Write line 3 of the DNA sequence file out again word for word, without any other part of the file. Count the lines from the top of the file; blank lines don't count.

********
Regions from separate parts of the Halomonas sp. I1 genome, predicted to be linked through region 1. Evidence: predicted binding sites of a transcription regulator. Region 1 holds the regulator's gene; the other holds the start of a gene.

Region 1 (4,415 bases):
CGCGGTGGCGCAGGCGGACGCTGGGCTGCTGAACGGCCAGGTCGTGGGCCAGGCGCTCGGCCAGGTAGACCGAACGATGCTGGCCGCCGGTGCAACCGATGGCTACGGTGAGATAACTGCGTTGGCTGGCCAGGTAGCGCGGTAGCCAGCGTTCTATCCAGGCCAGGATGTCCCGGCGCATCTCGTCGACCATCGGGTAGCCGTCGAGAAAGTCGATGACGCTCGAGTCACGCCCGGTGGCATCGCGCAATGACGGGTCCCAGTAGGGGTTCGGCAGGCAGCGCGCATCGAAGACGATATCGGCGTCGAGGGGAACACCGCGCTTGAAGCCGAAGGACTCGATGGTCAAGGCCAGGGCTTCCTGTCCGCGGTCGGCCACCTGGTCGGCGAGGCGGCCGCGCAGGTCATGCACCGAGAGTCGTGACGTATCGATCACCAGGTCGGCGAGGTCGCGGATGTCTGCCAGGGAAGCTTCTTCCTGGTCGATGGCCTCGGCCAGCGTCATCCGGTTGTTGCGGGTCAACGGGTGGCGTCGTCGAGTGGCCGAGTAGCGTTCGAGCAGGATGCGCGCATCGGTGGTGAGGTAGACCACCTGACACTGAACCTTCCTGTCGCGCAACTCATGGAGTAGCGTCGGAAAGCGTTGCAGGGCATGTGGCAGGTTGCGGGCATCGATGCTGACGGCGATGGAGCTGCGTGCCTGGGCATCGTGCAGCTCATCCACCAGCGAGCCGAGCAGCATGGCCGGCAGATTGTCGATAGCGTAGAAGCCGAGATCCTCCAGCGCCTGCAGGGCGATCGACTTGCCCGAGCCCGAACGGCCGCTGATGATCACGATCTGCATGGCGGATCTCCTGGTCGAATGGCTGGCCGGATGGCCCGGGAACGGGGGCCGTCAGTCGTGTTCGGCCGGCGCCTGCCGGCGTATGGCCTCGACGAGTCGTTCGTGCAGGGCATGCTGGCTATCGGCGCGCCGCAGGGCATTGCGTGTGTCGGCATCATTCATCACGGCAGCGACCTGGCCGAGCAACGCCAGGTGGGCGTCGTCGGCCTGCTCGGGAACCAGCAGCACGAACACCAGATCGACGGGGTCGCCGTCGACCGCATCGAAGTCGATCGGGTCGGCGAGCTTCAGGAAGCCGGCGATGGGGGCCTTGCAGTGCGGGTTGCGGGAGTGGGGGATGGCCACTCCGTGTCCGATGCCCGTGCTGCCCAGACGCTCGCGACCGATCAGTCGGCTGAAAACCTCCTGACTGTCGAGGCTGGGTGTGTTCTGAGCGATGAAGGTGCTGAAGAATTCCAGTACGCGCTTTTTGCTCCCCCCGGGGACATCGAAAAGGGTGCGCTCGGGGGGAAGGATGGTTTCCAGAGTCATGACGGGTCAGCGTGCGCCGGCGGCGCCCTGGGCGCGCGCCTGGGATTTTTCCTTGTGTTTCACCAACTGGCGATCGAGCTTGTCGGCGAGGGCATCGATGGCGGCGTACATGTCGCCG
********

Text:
CGCGGTGGCGCAGGCGGACGCTGGGCTGCTGAACGGCCAGGTCGTGGGCCAGGCGCTCGGCCAGGTAGACCGAACGATGCTGGCCGCCGGTGCAACCGATGGCTACGGTGAGATAACTGCGTTGGCTGGCCAGGTAGCGCGGTAGCCAGCGTTCTATCCAGGCCAGGATGTCCCGGCGCATCTCGTCGACCATCGGGTAGCCGTCGAGAAAGTCGATGACGCTCGAGTCACGCCCGGTGGCATCGCGCAATGACGGGTCCCAGTAGGGGTTCGGCAGGCAGCGCGCATCGAAGACGATATCGGCGTCGAGGGGAACACCGCGCTTGAAGCCGAAGGACTCGATGGTCAAGGCCAGGGCTTCCTGTCCGCGGTCGGCCACCTGGTCGGCGAGGCGGCCGCGCAGGTCATGCACCGAGAGTCGTGACGTATCGATCACCAGGTCGGCGAGGTCGCGGATGTCTGCCAGGGAAGCTTCTTCCTGGTCGATGGCCTCGGCCAGCGTCATCCGGTTGTTGCGGGTCAACGGGTGGCGTCGTCGAGTGGCCGAGTAGCGTTCGAGCAGGATGCGCGCATCGGTGGTGAGGTAGACCACCTGACACTGAACCTTCCTGTCGCGCAACTCATGGAGTAGCGTCGGAAAGCGTTGCAGGGCATGTGGCAGGTTGCGGGCATCGATGCTGACGGCGATGGAGCTGCGTGCCTGGGCATCGTGCAGCTCATCCACCAGCGAGCCGAGCAGCATGGCCGGCAGATTGTCGATAGCGTAGAAGCCGAGATCCTCCAGCGCCTGCAGGGCGATCGACTTGCCCGAGCCCGAACGGCCGCTGATGATCACGATCTGCATGGCGGATCTCCTGGTCGAATGGCTGGCCGGATGGCCCGGGAACGGGGGCCGTCAGTCGTGTTCGGCCGGCGCCTGCCGGCGTATGGCCTCGACGAGTCGTTCGTGCAGGGCATGCTGGCTATCGGCGCGCCGCAGGGCATTGCGTGTGTCGGCATCATTCATCACGGCAGCGACCTGGCCGAGCAACGCCAGGTGGGCGTCGTCGGCCTGCTCGGGAACCAGCAGCACGAACACCAGATCGACGGGGTCGCCGTCGACCGCATCGAAGTCGATCGGGTCGGCGAGCTTCAGGAAGCCGGCGATGGGGGCCTTGCAGTGCGGGTTGCGGGAGTGGGGGATGGCCACTCCGTGTCCGATGCCCGTGCTGCCCAGACGCTCGCGACCGATCAGTCGGCTGAAAACCTCCTGACTGTCGAGGCTGGGTGTGTTCTGAGCGATGAAGGTGCTGAAGAATTCCAGTACGCGCTTTTTGCTCCCCCCGGGGACATCGAAAAGGGTGCGCTCGGGGGGAAGGATGGTTTCCAGAGTCATGACGGGTCAGCGTGCGCCGGCGGCGCCCTGGGCGCGCGCCTGGGATTTTTCCTTGTGTTTCACCAACTGGCGATCGAGCTTGTCGGCGAGGGCATCGATGGCGGCGTACATGTCGCCG